LG 50PK250 (50″ Plasma TV): Short Review (Updated)

Last week bought LG 50PK250N (N in the end stands for Nordic – it is same as 50PK250 with addition of DVB-C receiver). It is a 50″ Full HD 600Hz plasma TV set with DVB-T/C tuner, two HDMI inputs and two Scarts. It is energy efficient, with max 190W power consumption that can be further reduced by few different energy saving schemes (intelligent sensor, minimal, medium, etc.).

So far I like it very much – picture is sharp, even on SD TV channels, it is not heating the way old plasmas were, and user interface is rather usable, and I do not see any burn-in or “ghosting” issues. Yes, it does not have any multimedia and/or networking functionality, but for me these were non-requirements as I am using my company’s media center which does much-much-much more than any TV in the market can offer in this field (see ClaroVision for more info).

At this moment I can say only three negative things (all of them minor):

  1. I did not manage to calibrate the screen the way I wish yet – white tends to be too “shiny”. I guess I can improve the situation a bit, but, on the other hand, it is probably stupid to expect super-duper picture quality from a 699€ TV (that is how much I paid for it in Gigantti; it was an offer, and now they are more expensive), especially that this issue is not really that bad.
  2. TV channel switching is rather slow, especially on paid channels – it can take 3-5 seconds easily, sometimes more. I wonder how that fits into NorDig requirements of 1.5 sec for FTA channels? :)
  3. There are some annoying usability things with the input switching – I can imagine a bit simpler user interface, both on-screen and remote control, for switching between integrated DTV and e.g. satellite receiver.

All in all, it is a great TV for a good price, and I can definitely recommend it! (with a note, that you should consider if 2 HDMI inputs is enough – for me it is).

UPDATE (2010-09-07) Still very happy about the TV. There is no picture ghosting/burn in whatsoever. Colors are mostly great, except for white – it is too “shiny” and white object lack details, but it is not too critical, at least for me. Automatic light sensor is sometimes (e.g. in the early evening) changing energy parameters up and down, which could get annoying, but it is easily “fixable” by selecting some energy saving profile manually.


6 thoughts on “LG 50PK250 (50″ Plasma TV): Short Review (Updated)

  1. Pingback: LG 50PK250 (50″ Plasma TV): Review « Roman's Blog

  2. Pingback: LG 50PK250 (50″ Plasma TV): Review « Roman's Blog | Robust Reviews

  3. Would you mind sharing your picture setting for calibration? I just purchased an LG 50PK250 myself. I tried numerous settings and while each one looks sufficient it is difficult to decide the best. Any input would be greatly appreciated.

  4. I went to the ClaroVision website and liked what I saw. It would make a perfect replacement for Microsoft’s MCE, which is clumsy and inflexible by comparison. Why doesn’t the company offer the software to consumers directly? I can’t be the only one who seriously dislikes MCE.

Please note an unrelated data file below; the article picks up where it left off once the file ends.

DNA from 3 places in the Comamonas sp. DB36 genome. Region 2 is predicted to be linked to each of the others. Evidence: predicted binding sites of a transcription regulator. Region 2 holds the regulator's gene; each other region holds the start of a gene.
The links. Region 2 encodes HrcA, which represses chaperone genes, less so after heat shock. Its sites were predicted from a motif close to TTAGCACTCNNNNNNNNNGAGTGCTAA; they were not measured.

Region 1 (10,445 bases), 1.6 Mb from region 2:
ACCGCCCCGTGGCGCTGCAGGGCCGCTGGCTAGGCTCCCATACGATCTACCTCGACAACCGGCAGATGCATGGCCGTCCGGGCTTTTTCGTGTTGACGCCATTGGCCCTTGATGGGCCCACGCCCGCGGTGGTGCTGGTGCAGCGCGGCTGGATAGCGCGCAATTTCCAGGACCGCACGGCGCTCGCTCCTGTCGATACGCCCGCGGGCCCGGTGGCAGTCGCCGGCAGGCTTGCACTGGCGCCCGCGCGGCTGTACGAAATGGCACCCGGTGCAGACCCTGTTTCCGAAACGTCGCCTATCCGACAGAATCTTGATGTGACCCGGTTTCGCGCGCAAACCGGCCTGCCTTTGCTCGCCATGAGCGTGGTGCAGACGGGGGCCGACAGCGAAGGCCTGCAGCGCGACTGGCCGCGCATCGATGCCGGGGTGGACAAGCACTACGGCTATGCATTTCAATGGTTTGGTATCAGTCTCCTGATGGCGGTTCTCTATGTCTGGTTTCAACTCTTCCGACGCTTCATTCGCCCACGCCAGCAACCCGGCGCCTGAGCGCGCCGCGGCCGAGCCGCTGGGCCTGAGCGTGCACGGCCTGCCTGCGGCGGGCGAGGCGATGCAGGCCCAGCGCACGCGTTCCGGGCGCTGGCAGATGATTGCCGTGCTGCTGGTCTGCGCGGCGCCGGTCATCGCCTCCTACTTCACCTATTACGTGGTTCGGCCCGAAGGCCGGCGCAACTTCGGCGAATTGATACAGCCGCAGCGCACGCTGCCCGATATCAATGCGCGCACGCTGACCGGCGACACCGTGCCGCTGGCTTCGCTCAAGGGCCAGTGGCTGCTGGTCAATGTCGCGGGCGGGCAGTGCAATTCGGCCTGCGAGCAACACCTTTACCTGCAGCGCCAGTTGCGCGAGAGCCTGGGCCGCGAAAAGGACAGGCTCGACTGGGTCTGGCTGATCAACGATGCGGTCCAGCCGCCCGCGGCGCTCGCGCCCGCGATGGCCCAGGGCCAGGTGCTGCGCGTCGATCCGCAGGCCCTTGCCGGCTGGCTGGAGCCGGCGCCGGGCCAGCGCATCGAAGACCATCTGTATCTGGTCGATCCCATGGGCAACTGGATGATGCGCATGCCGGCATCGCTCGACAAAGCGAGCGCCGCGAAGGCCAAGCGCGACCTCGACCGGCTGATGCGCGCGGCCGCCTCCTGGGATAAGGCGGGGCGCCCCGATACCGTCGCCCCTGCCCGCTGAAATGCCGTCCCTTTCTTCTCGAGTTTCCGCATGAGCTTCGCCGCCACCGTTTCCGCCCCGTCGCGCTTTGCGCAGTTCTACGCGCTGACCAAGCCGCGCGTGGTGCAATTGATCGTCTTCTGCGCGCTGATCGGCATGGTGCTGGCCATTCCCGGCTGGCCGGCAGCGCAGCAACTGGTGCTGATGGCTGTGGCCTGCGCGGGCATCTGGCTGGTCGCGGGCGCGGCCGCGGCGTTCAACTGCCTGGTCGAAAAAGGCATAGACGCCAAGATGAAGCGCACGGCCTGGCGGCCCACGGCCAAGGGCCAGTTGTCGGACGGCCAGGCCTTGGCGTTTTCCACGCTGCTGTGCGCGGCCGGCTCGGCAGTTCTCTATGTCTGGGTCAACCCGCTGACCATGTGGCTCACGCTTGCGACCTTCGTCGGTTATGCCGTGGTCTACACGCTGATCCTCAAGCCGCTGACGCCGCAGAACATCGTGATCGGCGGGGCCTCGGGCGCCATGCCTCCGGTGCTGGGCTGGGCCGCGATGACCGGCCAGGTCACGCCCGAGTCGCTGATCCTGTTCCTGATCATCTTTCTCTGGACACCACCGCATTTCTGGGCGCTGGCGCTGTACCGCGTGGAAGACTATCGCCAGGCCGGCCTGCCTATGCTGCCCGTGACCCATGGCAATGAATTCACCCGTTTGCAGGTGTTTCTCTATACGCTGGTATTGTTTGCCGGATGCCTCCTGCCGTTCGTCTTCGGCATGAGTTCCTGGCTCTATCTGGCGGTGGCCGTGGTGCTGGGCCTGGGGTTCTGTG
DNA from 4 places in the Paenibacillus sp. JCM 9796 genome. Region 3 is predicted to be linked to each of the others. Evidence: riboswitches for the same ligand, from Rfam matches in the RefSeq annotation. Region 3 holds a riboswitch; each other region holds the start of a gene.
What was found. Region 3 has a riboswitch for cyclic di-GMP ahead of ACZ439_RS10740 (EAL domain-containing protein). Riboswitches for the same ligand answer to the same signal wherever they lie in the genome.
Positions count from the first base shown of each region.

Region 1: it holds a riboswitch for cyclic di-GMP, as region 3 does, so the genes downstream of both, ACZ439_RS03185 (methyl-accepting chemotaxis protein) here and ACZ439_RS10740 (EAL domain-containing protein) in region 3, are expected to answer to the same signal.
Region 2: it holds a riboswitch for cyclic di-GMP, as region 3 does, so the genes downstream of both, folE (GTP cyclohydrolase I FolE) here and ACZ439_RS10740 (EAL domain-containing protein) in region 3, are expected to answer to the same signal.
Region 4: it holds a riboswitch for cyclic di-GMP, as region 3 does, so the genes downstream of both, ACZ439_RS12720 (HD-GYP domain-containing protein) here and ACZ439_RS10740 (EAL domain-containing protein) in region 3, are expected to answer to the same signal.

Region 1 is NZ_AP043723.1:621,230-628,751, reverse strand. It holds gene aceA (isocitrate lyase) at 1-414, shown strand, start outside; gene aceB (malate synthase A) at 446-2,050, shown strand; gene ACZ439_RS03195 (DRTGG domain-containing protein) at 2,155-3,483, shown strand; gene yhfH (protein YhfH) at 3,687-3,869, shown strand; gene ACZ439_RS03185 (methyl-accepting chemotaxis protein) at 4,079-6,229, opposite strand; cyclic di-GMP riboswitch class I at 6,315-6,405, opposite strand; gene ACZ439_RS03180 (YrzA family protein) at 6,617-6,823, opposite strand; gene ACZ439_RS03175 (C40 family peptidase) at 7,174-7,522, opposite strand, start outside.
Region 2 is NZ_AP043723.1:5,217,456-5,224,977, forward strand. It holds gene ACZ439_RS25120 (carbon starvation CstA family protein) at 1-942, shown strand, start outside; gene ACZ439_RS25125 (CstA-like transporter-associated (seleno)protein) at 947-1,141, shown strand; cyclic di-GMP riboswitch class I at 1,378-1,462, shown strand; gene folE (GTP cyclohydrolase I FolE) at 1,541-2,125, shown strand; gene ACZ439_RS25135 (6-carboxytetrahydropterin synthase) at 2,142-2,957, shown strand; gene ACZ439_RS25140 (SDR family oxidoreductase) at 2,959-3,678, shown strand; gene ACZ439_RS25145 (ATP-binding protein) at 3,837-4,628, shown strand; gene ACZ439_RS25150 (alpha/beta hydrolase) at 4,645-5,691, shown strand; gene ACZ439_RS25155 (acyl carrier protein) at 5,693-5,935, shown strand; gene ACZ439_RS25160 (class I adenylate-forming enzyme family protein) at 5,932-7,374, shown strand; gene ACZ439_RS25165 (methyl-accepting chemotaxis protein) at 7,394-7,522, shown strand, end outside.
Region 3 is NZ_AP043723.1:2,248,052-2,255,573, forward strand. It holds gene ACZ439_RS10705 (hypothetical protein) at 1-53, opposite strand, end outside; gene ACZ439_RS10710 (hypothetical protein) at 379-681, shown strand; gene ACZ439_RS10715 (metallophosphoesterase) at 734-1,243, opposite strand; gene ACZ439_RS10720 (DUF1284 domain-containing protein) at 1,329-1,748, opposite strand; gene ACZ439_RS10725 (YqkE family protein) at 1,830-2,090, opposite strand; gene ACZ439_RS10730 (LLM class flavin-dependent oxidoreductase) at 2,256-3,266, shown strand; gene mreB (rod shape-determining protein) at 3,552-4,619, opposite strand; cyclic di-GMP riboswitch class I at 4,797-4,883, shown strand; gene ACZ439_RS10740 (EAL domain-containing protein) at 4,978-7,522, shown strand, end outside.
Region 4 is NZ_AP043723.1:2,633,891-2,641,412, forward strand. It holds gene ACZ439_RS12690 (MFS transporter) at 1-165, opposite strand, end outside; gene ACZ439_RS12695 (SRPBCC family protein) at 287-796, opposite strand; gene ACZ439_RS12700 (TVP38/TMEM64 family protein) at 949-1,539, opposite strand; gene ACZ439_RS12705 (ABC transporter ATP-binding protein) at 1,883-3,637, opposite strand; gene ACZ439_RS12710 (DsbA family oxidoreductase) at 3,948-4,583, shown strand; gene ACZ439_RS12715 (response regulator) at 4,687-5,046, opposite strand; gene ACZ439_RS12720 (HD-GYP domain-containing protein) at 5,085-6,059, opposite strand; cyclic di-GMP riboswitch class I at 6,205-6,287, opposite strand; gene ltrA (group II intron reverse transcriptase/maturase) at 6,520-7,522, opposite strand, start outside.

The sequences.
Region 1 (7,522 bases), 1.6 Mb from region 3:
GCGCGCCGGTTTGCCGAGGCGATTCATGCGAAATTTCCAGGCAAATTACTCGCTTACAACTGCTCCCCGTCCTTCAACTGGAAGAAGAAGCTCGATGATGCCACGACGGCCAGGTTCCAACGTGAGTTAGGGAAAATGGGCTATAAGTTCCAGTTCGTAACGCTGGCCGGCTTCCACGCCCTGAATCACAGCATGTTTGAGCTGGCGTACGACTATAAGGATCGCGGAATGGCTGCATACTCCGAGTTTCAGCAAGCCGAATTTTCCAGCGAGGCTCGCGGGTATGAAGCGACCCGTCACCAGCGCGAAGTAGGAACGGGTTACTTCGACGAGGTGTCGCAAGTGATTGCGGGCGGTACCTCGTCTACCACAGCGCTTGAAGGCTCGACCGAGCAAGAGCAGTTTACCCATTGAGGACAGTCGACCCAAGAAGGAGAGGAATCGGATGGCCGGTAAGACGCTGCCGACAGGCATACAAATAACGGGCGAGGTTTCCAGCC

5. Hi Rod,

    Sorry for a bit delayed reply – somehow I missed your post earlier. Offering our software directly to consumers can be imagined, but there are certain factors that turn it to a rather complicated task.

    One of the reasons – great variety of the end-users’ systems produces same variety of the running environments for certain software, and our software specifically has rather large list of expectations/requirements, for example DVB cards, remote controls/keyboards, codecs, browser, installed plug-ins, etc. There are three possible ways of dealing with it:

    1. Offer a “stripped down” software that does not have such an extensive list of requirements. This option is not too good, as usefulness of such product would be questionable.

    2. Accept this “external” variety, and make our software coping with it. This option would be nice from the end-users’ perspective, but it is extremely difficult to achieve this kind of environment-agnosticism. In fact, it might be even impossible, taking into account the today’s status quo of PC/Windows computing.

    3. Distribute our software together with all its dependencies. This approach suffers from the same issues as the approach number two above – extreme variety of the end-users’s systems will ultimately lead to broken software. For example, someone might upgrade BDA drivers, and voila, digital TV is gone; or someone might uninstall “not needed” piece of software, which was in the list of our dependencies, and voila, our software is not even starting. And this list can go on and on.

    One more reason – our current inability to ensure the needed user experience in case of pure software distribution scenario. It is very easy to get our product up and running after purchase – connect needed cables, switch it on, and you are ready to go! But once you talk about stand-alone software product, you are getting back to the realm of PCs – installers, software dependencies, drivers and their configuration (gosh, we wasted probably half a year on different versions of ATI Catalyst alone, just to get it doing what we need), firewalls, viruses, etc. Also, there are many alternative, mostly free, software products, e.g. Media Portal, and we are not necessarily able to provide sufficiently better level of usability in such circumstances.

    So, sorry to disappoint you, but as you see, there is no easy answer. We are thinking about this option from time to time, but so far we did not come to any favorable conclusion.

    Have fun!

  6. Pingback: LG 60PV250 152,4 cm (60 Zoll) Plasma-Fernseher (Full-HD, 600Hz MCI, DVB-T/C, CI+) schwarz

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